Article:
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Recent Examples on the Web: Noun Both teams have feast or famine passing days, which is reflected in their numbers. Stephanie Stradley, Houston Chronicle, "Stephanie Stradley’s Texans-Bills Q&A with Tim Graham," 2 Jan. 2020 Mancinelli points out that humans have lived through seasons of feast and famine, while many cultures include fasting in their practices. Adele Jackson-gibson, Good Housekeeping, "Can You Do Intermittent Fasting While on the Keto Diet?," 26 Nov. 2019 The occasion of Lola Marion’s death seemed the opportune time to try to make good on some of these goals after a nomadic gig-to-gig, resort-to-resort, feast-or-famine existence across the Pacific Rim. Longreads, "Why Karen Carpenter Matters," 4 Oct. 2019 It's been a feast-or-famine sort of atmosphere this season in Alaska. Matthew Cappucci, Anchorage Daily News, "An atmospheric river is drenching parts of Alaska after a stretch of scorching weather," 6 Aug. 2019 In terms of tangibles, the guy who departed hitting .241 in 83 at-bats figures to have minimal impact on a feast-or-famine offense that struggles to manufacture runs. David Haugh, chicagotribune.com, "Column: Ben Zobrist’s return is a nice storyline — but he’s not going to rescue the Cubs," 30 July 2019 The Summer Exhibition has happened every year since 1769, peace or war, feast or famine. Brian T. Allen, National Review, "The Royal Academy’s Summer Exhibition Takes a Traditional Turn," 13 July 2019 Consider our prehistoric ancestors, the hunters and gatherers who survived through feast and famine, abundance and scarcity. Rahul Jandial, Md, Health.com, "The Popular Diet One Neurosurgeon Swears By as a Way to Boost His Brainpower," 5 June 2019 Dormancy also gave microbes a way to survive the feast-or-famine waves of food and other essentials, as well as the limitations of extreme environments. Carrie Arnold, WIRED, "A Blazing Hot Coal Seam Shows How Microbes Can Spring to Life," 21 Apr. 2019 Recent Examples on the Web: Verb Tonight, the Spurs begin the new year with a home matchup their All-Star big man — for whatever reason — traditionally has feasted on. Jeff Mcdonald, ExpressNews.com, "LaMarcus Aldridge is the Spurs’ not-so-secret weapon vs. Oklahoma City Thunder," 1 Jan. 2020 Lousy conference Clemson has feasted on an ACC with no chance of keeping up, while Ohio State has maneuvered through a Big Ten that puts up much more resistance. Doug Lesmerises, cleveland, "Ohio State hopes it has the right answers for the painful questions Clemson posed in 2016 playoffs," 21 Dec. 2019 At the party, guests feasted on tacos and sliders with all the fixings while there was a station set up to get themed t-shirts made on the spot. Falen Hardge, The Hollywood Reporter, "Vin Diesel Debuts 'Fast & Furious: Spy Racers' Animated Series That Honors Franchise's "Core Themes"," 10 Dec. 2019 And with a reservation, diners can feast on the same multi-course menus as previous prize winners, from Sir Alexander Fleming who won in 1945 to Martin Luther King, Jr. in 1964 to Mother Teresa in 1979. Jennifer Nalewicki, Smithsonian, "This Restaurant in Sweden Offers Every Meal Served at the Nobel Banquet Since 1922," 9 Dec. 2019 But the wolves also feasted on beavers and snowshoe hares. USA TODAY, "Eel-powered tree, skateboard safety, red light on herring: News from around our 50 states," 5 Dec. 2019 Rian Johnson's Knives Out, which opened Wednesday, is likewise feasting on strong numbers at the holiday box office in a win for original, midrange pics. Pamela Mcclintock, Billboard, "Box Office: 'Frozen 2' Tops Black Friday With $34M; 'Knives Out' Strong No. 2," 30 Nov. 2019 Together, migrants and Natives feasted for three days on corn, venison and fowl. Peter C. Mancall, CNN, "Pilgrims survived the first Thanksgiving thanks to an epidemic that devastated Native Americans," 25 Nov. 2019 Once the cows passed away, the vultures would feast on them, ingest diclofenac, and die. Charlie Hamilton James, National Geographic, "‘This is a full-blown crisis’: Fighting vulture poisoning in Kenya," 22 Nov. 2019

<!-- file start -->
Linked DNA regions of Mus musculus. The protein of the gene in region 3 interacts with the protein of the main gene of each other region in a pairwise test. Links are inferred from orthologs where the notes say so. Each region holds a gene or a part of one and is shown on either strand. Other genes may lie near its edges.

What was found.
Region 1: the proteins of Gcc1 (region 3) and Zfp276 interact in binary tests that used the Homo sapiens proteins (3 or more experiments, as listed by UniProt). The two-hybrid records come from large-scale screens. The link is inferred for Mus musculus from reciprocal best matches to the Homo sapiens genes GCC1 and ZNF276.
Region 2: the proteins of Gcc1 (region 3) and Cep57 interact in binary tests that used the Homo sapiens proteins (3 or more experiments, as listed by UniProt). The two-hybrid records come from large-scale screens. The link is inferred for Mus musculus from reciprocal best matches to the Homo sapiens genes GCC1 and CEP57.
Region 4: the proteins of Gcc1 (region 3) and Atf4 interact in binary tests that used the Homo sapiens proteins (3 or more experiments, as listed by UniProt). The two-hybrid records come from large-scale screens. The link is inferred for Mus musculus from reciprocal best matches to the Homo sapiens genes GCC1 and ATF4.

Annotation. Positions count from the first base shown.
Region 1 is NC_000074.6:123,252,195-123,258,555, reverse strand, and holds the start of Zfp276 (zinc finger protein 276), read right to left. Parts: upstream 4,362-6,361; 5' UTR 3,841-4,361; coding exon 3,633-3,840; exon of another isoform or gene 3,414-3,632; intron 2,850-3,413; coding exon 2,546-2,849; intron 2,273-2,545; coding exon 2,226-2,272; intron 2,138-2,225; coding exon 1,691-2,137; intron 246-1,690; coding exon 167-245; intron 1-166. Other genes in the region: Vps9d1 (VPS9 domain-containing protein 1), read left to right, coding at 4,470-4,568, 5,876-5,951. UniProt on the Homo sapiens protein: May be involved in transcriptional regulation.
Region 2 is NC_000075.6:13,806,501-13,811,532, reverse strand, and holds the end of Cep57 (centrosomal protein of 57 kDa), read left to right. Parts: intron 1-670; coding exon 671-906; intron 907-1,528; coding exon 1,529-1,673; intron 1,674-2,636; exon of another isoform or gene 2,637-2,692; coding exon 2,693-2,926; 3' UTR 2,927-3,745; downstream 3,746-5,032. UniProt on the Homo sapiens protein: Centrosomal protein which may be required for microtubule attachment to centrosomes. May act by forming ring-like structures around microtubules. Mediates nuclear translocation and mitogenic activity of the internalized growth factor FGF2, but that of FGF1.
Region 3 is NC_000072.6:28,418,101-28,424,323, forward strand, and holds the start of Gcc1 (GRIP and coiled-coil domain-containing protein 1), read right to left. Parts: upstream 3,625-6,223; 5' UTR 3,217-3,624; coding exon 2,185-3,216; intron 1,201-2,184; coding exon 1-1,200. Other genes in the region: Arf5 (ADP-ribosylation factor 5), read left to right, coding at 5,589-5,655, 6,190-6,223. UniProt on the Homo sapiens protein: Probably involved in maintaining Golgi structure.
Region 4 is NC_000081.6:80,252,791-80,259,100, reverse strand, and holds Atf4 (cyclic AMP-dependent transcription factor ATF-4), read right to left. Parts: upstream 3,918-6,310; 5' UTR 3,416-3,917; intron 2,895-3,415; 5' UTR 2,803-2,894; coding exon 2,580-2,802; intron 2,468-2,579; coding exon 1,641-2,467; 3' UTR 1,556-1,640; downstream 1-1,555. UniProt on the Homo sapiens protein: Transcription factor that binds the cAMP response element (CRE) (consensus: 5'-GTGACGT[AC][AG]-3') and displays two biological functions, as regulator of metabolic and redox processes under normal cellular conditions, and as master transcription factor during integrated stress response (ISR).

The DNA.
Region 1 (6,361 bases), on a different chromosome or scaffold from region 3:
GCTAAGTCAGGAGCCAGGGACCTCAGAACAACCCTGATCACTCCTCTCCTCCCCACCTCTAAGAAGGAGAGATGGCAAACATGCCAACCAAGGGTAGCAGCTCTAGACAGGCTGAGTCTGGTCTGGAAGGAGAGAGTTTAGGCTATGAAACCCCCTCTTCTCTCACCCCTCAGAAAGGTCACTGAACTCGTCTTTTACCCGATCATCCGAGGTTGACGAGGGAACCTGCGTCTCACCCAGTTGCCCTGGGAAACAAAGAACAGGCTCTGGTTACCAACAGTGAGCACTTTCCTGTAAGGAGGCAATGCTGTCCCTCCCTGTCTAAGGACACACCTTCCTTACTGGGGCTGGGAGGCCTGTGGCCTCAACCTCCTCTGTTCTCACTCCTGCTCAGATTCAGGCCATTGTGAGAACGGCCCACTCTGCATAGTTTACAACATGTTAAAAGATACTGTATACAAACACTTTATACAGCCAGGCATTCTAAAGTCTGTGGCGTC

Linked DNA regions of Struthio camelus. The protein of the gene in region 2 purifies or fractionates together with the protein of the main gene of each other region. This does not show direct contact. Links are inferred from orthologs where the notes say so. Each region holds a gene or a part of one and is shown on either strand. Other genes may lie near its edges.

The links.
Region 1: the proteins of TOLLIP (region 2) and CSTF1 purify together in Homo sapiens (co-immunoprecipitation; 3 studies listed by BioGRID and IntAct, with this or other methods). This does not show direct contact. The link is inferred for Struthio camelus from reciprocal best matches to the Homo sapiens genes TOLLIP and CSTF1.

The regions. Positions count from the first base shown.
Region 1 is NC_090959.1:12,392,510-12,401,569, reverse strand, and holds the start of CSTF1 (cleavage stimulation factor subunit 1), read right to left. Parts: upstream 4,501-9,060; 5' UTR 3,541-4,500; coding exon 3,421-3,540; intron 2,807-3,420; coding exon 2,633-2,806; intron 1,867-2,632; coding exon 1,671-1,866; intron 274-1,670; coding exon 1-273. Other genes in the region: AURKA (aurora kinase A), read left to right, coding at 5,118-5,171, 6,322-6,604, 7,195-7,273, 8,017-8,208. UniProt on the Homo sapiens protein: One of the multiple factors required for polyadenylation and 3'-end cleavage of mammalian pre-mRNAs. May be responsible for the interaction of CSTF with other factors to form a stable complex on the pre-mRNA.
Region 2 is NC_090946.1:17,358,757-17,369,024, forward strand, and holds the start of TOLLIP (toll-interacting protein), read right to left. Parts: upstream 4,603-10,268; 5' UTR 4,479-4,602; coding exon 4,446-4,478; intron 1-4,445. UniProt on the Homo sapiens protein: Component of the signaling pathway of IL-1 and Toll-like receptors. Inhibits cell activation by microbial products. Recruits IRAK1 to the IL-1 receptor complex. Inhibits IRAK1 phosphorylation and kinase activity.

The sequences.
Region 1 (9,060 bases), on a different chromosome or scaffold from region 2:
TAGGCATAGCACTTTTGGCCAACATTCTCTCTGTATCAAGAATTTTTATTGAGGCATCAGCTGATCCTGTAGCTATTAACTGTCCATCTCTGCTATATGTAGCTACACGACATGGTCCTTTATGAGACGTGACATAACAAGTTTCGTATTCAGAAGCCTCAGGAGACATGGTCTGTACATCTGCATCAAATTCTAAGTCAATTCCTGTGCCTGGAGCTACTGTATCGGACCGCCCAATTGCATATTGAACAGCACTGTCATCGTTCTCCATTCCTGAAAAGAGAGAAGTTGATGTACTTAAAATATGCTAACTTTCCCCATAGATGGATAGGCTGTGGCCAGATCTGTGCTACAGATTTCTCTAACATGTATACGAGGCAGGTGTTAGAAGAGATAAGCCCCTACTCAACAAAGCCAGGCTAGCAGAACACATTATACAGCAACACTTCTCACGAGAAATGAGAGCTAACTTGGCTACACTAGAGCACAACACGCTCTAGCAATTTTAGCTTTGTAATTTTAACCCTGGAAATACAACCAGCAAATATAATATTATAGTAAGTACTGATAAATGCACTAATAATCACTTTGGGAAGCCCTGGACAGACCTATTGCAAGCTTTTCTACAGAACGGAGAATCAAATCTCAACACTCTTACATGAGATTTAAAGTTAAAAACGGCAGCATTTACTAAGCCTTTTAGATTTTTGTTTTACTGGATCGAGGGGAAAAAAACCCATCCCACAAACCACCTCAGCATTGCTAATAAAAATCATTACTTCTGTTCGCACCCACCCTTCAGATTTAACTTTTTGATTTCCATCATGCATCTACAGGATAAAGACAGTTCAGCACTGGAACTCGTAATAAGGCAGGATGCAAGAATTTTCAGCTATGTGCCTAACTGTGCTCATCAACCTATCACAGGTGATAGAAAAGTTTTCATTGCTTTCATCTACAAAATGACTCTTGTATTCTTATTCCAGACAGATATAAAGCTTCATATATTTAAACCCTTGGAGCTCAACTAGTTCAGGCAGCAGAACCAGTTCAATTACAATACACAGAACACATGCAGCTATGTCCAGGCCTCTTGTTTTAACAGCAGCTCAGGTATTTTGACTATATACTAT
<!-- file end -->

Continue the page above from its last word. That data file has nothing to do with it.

These example sentences are selected automatically from various online news sources to reflect current usage of the word 'feast.' Views expressed in the examples do not represent the opinion of Merriam-Webster or its editors. Send us feedback.